A way to test to see if there’s metal in the water is to take a bucket of the pool water and add a small amount of liquid or granular chlorine. If the water turns green you’ve got copper! (turns another color you have another metal. Iron-brown, Manganese-purple)
If you add chlorine and your pool clears up? Hooray! Algae was the offender. Mystery solved!
Metal vs. Algae Tip: Metal stains won’t brush off the pool. Most algae will, with black algae as the exception.
Need a product recommendation? Stop by our RetailStore and talk to our team and get your free water test.
The long and short of it is this, you theoretically could run your pool/filter pump 24/7, the entire time your pool is open. However, doing so would not only be costly and use a great deal of energy, it would also be completely unnecessary.
We recommend that you run your pool filter for at least 12 hours per day, allowing all of your pool water to be run through the filter at least once each day. That being said, the more you run the filter, the cleaner your pool will be.
You can cut down on energy costs by running your pool filter at night or very early in the morning when energy rates are usually lower. Keep in mind, you need to run your filter when adding chemicals and while cleaning, which may be more difficult to do in the dark. If you’re swimming during the day and find the pool surface filling with debris, turn on the system so the skimmers can do their job.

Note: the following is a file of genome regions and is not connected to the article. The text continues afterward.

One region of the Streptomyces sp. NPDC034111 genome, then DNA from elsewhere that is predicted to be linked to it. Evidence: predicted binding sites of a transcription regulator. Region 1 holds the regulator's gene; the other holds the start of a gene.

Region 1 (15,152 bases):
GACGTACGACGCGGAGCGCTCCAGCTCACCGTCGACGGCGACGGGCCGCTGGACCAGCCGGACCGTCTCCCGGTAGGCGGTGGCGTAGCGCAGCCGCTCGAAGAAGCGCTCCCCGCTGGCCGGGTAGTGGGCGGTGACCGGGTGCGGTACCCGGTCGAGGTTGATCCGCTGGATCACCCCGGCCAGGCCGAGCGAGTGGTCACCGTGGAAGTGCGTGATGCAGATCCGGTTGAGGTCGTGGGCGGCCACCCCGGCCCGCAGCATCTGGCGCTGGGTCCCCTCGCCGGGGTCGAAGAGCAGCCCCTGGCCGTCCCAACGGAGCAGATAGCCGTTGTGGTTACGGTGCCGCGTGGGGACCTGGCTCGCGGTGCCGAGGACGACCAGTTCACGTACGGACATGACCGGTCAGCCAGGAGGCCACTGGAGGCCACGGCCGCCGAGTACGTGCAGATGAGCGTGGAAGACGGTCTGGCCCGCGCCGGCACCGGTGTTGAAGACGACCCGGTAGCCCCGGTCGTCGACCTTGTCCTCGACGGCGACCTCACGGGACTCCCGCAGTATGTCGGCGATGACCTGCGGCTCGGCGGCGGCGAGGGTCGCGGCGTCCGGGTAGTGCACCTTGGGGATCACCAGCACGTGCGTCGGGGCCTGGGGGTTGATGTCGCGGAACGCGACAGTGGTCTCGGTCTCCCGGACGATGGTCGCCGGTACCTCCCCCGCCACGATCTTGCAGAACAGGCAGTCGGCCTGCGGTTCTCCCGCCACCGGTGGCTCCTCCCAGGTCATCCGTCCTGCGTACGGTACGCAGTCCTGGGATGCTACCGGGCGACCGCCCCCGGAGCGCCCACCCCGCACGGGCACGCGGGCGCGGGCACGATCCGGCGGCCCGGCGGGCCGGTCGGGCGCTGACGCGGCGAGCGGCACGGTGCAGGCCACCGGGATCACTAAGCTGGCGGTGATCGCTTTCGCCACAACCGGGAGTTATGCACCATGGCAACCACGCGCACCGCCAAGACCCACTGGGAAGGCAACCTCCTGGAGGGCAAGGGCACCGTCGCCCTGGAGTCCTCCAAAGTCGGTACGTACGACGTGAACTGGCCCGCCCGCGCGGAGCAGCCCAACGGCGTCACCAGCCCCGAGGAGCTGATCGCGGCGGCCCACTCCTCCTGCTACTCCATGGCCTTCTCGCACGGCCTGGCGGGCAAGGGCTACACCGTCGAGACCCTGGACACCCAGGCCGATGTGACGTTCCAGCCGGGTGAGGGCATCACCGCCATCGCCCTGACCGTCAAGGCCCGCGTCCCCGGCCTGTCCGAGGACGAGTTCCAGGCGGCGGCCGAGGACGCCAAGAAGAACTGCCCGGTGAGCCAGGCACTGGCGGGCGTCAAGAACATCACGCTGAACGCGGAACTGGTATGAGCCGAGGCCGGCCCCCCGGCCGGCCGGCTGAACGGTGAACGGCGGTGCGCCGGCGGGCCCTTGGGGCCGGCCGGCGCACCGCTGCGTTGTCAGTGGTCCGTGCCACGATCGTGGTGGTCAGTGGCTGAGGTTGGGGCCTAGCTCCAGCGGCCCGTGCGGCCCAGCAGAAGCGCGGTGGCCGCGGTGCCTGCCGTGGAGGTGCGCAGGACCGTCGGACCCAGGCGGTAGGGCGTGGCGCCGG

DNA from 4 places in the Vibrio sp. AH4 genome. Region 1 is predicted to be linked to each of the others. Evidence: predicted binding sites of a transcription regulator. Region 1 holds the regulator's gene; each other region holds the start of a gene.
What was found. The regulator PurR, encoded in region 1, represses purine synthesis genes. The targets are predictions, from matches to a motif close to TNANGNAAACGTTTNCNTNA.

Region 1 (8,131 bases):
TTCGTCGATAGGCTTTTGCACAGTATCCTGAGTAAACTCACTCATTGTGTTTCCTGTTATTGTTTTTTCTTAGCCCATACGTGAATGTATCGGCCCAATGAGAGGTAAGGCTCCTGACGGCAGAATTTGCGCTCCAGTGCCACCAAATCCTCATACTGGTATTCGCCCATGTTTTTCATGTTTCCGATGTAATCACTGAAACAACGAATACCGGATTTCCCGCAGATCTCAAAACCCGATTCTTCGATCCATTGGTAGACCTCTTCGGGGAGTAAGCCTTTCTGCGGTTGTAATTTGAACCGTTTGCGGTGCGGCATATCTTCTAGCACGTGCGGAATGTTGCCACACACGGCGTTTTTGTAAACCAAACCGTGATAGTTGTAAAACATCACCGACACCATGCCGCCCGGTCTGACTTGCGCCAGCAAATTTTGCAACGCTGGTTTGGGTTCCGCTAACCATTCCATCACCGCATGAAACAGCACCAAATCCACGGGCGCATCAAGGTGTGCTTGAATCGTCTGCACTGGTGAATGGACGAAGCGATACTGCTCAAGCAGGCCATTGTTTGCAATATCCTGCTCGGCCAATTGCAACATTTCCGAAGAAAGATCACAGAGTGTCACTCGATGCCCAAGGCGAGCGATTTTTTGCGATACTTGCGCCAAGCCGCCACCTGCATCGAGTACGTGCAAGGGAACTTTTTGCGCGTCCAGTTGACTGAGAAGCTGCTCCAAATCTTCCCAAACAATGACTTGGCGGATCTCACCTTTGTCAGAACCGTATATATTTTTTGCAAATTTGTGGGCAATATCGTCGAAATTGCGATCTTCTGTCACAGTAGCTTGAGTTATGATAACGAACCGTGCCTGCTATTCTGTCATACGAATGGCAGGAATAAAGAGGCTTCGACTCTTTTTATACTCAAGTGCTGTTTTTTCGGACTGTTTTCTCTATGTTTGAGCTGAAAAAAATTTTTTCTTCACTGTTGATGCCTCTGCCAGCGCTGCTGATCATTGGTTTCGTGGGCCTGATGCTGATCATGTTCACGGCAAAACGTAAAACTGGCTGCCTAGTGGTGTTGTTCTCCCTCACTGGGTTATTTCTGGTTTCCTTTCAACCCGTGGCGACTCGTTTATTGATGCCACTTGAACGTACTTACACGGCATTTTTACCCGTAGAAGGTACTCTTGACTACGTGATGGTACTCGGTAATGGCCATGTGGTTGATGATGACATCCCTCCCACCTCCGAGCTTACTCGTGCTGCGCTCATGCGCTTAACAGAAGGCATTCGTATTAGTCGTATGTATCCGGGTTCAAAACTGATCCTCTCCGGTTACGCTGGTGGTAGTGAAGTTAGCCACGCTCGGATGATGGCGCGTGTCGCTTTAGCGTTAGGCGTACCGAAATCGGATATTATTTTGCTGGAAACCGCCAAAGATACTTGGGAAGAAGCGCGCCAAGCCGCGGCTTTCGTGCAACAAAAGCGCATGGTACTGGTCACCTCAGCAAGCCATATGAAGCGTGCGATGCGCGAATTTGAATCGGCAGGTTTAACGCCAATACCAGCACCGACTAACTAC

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When the time comes to open your pool and put the cover away for the season, here are a few tips to help maintain the
integrity of your cover while in storage.
Make sure your pool cover is completely dry before storing. Most safety covers are mesh, and can be folded and put in the mesh storage bag while still wet. Once it is fully dry, it can be stored. If you are storing your cover in a plastic bin however, make sure the cover is dry before packing it away, to avoid mold.
Store your cover in an elevated location if possible. Safety covers are very heavy, so be sure your rack or shelf can handle the weight. Storing your cover on the ground will invite rodents and bugs to use it as a home and chew holes through your cover. No one wants that costly surprise at the end of pool season!
Plastic storage bins are perfect for pool cover storage. Make sure to choose a large enough bin with a tight-fitting lid. If you are going to put your cover in a bag, make sure to hang the bag high off the floor.
Add moth balls to the bin with your pool cover. PRO TIP: Put the mothballs in a large sock to keep them from getting all over your pool deck when you take out the cover later.